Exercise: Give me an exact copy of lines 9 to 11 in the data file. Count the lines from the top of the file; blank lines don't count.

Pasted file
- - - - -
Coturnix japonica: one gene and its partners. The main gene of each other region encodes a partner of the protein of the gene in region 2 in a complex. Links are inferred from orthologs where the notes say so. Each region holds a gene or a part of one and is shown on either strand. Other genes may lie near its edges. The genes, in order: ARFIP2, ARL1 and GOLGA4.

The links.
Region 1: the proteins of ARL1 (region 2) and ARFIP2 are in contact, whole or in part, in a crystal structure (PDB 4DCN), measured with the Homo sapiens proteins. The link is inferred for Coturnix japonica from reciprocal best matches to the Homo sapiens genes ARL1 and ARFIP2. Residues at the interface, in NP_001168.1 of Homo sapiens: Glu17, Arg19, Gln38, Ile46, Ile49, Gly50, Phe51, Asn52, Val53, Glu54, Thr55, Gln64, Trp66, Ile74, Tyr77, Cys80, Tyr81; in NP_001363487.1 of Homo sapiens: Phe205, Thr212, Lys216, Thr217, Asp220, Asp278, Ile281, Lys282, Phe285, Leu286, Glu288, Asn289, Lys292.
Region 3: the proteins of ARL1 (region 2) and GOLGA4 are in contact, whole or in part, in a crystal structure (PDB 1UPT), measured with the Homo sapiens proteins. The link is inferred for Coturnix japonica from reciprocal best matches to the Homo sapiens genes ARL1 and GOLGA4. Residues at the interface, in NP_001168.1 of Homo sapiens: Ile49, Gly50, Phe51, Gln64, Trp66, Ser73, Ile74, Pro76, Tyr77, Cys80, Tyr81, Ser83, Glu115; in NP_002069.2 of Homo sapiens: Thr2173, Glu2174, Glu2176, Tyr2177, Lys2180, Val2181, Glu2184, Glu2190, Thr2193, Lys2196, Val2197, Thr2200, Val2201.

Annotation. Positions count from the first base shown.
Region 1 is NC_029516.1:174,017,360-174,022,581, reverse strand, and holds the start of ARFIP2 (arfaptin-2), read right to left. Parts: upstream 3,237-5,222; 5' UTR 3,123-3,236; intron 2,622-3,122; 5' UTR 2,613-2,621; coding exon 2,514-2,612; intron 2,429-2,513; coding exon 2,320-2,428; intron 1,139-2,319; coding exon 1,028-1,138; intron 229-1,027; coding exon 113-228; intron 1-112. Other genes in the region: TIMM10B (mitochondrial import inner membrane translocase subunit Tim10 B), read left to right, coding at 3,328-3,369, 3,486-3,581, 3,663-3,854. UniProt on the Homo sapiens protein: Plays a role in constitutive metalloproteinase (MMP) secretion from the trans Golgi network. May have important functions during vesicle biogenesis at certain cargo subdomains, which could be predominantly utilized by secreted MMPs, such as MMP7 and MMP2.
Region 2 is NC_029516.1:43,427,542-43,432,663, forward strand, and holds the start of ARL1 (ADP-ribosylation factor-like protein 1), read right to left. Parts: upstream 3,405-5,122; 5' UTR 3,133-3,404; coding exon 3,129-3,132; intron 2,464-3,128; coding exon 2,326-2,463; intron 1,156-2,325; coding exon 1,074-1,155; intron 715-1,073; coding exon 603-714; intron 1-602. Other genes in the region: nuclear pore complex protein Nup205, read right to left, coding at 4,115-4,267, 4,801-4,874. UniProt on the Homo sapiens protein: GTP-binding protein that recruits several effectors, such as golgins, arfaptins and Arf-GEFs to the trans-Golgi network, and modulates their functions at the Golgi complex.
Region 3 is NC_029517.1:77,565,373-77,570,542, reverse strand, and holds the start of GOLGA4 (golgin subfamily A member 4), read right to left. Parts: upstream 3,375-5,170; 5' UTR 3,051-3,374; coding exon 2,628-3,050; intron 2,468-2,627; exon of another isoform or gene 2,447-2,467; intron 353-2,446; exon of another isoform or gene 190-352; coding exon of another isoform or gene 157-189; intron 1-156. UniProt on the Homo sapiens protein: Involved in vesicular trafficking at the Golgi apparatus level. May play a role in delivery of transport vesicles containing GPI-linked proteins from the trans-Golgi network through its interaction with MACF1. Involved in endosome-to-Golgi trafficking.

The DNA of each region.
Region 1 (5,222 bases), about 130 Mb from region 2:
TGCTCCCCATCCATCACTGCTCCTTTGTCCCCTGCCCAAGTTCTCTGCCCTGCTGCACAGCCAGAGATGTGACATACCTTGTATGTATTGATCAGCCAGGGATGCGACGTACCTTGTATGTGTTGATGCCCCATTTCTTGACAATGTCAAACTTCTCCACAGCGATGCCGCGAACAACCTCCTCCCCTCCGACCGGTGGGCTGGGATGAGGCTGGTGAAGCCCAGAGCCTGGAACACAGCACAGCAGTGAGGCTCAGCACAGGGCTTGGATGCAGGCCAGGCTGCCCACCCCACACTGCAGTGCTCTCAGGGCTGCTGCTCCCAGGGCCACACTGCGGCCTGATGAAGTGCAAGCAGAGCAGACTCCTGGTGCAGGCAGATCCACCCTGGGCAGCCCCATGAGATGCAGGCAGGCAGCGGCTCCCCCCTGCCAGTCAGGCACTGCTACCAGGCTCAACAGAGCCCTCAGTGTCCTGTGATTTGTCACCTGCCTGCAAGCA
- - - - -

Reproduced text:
The DNA of each region.
Region 1 (5,222 bases), about 130 Mb from region 2:
TGCTCCCCATCCATCACTGCTCCTTTGTCCCCTGCCCAAGTTCTCTGCCCTGCTGCACAGCCAGAGATGTGACATACCTTGTATGTATTGATCAGCCAGGGATGCGACGTACCTTGTATGTGTTGATGCCCCATTTCTTGACAATGTCAAACTTCTCCACAGCGATGCCGCGAACAACCTCCTCCCCTCCGACCGGTGGGCTGGGATGAGGCTGGTGAAGCCCAGAGCCTGGAACACAGCACAGCAGTGAGGCTCAGCACAGGGCTTGGATGCAGGCCAGGCTGCCCACCCCACACTGCAGTGCTCTCAGGGCTGCTGCTCCCAGGGCCACACTGCGGCCTGATGAAGTGCAAGCAGAGCAGACTCCTGGTGCAGGCAGATCCACCCTGGGCAGCCCCATGAGATGCAGGCAGGCAGCGGCTCCCCCCTGCCAGTCAGGCACTGCTACCAGGCTCAACAGAGCCCTCAGTGTCCTGTGATTTGTCACCTGCCTGCAAGCA